Marijuana and Cannabis World News
Yesterday on Israeli national television, a prominent Israeli political figure announced that he had recently taken a toke or two of cannabis. Of course, had he been caught doing it in his homeland, without the proper medical permit to be doing so, he would be breaking the law.
So seeing a conservative member of Israel's Home Party just blurt out a confession to the world may have been surprising to some, but only if they haven't been paying attention to Yinon Magal and his rise in national politics.
When the South American nation of Uruguay became the first country to officially legalize marijuana last year, headlines about $1 grams of cannabis made news around the world.
As it turns out, $1 per gram is considered to be outrageous in nearby Paraguay, where weed can be had for a mere $0.06/g.
Across the pond this weekend, The Daily Mail (aka Britain's version of Fox News) dropped their version of a bombshell story, claiming that they had found the source of the scourge of high grade weed that they claim is infesting their countryside.
A news rag known for its hardline conservative slant, The Daily Mail is hardly a trusted source for reliable cannabis news, or really any news for that matter, but their alleged insight into the growing pot market is so completely ass-backwards, it is really no wonder that the UK trails so far behind the US when it comes to cannabis reform.
A New York and Netherlands-based biotechnology company focusing on medical cannabis research says they plan to start making pot-infused bubblegum in the Netherlands that they plan to sell internationally.
MartialBacquet/commons, edited by TokeoftheTown.com.
Axim Biotechnologies, which already makes a product called CanChew that contains CBD, say they will manufacture CanChew and a new product, MedChew, which will contain THC. Officials with the company tell in-PharmaTechnologist.com they are already conducting clinical trials on patients with Multiple Sclerosis as well as inflammatory bowel problems and Crohn's disease in Amsterdam.
Customs officials say they stopped Azad Bishir Levi after he stepped off a boat from Morocco with a funny walk - apparently, the kind of limp you have when you've not done a good job of strapping hash to your body.
The story of 43 missing Mexican students from Ayotzinapa, Guerrero refuses to disappear, as their whereabouts still remain a mystery more than two months after local police clashed with them on September 26. Anger continues to fuel protests in Mexico against the government over corruption, violence and ties to narcos. And on this side of the border, activists are holding their own rallies and bringing attention to the cause.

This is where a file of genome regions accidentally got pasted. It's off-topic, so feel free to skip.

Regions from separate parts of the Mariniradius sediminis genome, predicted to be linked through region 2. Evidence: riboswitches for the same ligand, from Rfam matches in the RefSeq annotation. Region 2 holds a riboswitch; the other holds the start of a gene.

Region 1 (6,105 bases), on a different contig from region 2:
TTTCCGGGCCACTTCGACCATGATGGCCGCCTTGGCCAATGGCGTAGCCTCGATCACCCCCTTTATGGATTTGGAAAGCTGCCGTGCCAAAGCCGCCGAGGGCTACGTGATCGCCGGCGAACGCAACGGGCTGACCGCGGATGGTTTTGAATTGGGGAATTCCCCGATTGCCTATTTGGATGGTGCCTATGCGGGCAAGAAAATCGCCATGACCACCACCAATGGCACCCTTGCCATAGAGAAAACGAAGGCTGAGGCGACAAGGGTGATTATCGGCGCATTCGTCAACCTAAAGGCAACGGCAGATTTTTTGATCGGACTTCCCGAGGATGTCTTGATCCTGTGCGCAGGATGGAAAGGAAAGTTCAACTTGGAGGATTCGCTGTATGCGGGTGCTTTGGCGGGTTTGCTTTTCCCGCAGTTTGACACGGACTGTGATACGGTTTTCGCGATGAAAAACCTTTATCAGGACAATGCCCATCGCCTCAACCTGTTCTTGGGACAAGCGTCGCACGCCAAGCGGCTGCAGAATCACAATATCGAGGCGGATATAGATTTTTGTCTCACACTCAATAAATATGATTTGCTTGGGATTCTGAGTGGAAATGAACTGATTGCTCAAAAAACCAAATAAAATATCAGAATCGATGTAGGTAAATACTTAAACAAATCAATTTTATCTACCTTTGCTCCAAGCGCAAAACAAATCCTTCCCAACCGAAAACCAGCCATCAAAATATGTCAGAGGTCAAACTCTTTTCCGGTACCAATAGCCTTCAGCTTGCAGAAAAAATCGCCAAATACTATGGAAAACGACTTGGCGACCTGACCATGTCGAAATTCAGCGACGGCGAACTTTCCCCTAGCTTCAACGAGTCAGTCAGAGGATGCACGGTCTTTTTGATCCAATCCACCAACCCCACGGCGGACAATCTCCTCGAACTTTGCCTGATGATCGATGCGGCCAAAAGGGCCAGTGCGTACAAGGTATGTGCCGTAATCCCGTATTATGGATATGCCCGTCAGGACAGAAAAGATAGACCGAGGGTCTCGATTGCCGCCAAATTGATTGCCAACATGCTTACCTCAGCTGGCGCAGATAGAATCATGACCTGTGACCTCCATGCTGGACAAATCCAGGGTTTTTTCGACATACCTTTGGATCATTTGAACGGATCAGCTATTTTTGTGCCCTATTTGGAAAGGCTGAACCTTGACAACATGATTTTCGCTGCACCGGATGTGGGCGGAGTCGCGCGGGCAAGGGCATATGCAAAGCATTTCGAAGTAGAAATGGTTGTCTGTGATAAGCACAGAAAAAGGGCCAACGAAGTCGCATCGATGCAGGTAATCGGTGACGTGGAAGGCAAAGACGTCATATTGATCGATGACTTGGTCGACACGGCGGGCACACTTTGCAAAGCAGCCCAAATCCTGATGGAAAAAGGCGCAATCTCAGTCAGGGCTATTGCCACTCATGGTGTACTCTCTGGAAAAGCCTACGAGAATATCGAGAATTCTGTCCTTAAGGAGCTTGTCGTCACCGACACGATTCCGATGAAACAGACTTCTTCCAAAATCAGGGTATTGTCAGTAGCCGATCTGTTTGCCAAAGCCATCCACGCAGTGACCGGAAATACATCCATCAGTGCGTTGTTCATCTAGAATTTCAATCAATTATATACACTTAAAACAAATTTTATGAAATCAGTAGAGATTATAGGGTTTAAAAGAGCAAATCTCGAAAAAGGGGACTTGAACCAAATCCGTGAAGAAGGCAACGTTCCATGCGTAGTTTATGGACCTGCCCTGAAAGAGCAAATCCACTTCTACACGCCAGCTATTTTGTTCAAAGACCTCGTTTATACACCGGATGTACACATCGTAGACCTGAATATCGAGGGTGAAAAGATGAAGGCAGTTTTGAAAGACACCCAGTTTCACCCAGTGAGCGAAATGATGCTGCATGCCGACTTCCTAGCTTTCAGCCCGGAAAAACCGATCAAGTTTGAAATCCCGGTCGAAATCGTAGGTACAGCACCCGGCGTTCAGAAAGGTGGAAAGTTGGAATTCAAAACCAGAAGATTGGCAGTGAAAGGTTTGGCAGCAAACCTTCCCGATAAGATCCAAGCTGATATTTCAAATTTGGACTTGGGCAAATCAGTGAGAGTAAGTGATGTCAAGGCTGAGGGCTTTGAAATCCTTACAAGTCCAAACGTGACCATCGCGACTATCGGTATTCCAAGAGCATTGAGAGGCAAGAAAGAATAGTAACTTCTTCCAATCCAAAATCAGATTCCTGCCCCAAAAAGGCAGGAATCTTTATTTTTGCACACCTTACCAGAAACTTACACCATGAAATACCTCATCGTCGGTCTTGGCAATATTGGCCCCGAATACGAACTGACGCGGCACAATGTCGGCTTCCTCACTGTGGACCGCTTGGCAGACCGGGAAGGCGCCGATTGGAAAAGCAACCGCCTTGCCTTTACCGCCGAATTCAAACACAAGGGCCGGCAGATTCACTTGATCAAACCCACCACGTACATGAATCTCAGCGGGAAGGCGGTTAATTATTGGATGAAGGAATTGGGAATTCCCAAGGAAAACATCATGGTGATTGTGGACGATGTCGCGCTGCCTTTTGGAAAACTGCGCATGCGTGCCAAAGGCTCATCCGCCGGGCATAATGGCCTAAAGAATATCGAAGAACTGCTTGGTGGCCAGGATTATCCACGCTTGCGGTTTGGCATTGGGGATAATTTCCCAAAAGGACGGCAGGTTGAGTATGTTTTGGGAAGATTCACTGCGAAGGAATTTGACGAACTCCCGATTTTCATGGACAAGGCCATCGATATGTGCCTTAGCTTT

Josue Rivas / OC Weekly "Your pain is our pain."
First, it seizes up the brain like an old Chevy being driven at full speed through the desert with no fluids; sending a violent message to the spinal cord that cripples the user in his tracks. Then comes the inability to breath properly, followed by 10-20 seconds of remaining consciousness before the brainstem resembles a rubber chicken bone, sending the person deep inside the hole to the otherside without any chance for survival. This my friends is the fierce course of the wrecking ball known as a heroin overdose, a brown drug so powerful it was once used to by the ancient Egyptians to paralyze camels in an effort to prevent them from biting during intercourse.
Despite fears that a young, conservative faction could have taken ahold of the government and ended the program prematurely, Uruguay has elected a liberal president and secured the safety of the program - for now.
Former Uruguayan President Tabare Vazquez was re-elected on Sunday with a 52.8 percent vote to serve a five-year term.
The Canandian health department has issued a warning to the country's medical cannabis growers and sellers, saying that advertising the benefits of medical cannabis online and in print has gone too far.
Health Canada sent letters to 20 licensed pot growers that outline how and when they can advertise their products - including banning photos of actual buds or linking to any third-party websites that the government deems to be "promoting" weed. Producers can't even talk about which strains help certain conditions.
Thanksgiving week in Amsterdam for the last 26 years or so has been a haven for cannabis users and those wanting to celebrate marijuana culture thanks to the High Times Cannabis Cup.
But it seems that after more than a quarter-century of generally being hassle-free, the Dutch are cracking down on events and have shut down the main expo for the event and are strictly enforcing five-gram possession laws and a total ban on solvent-based concentrates.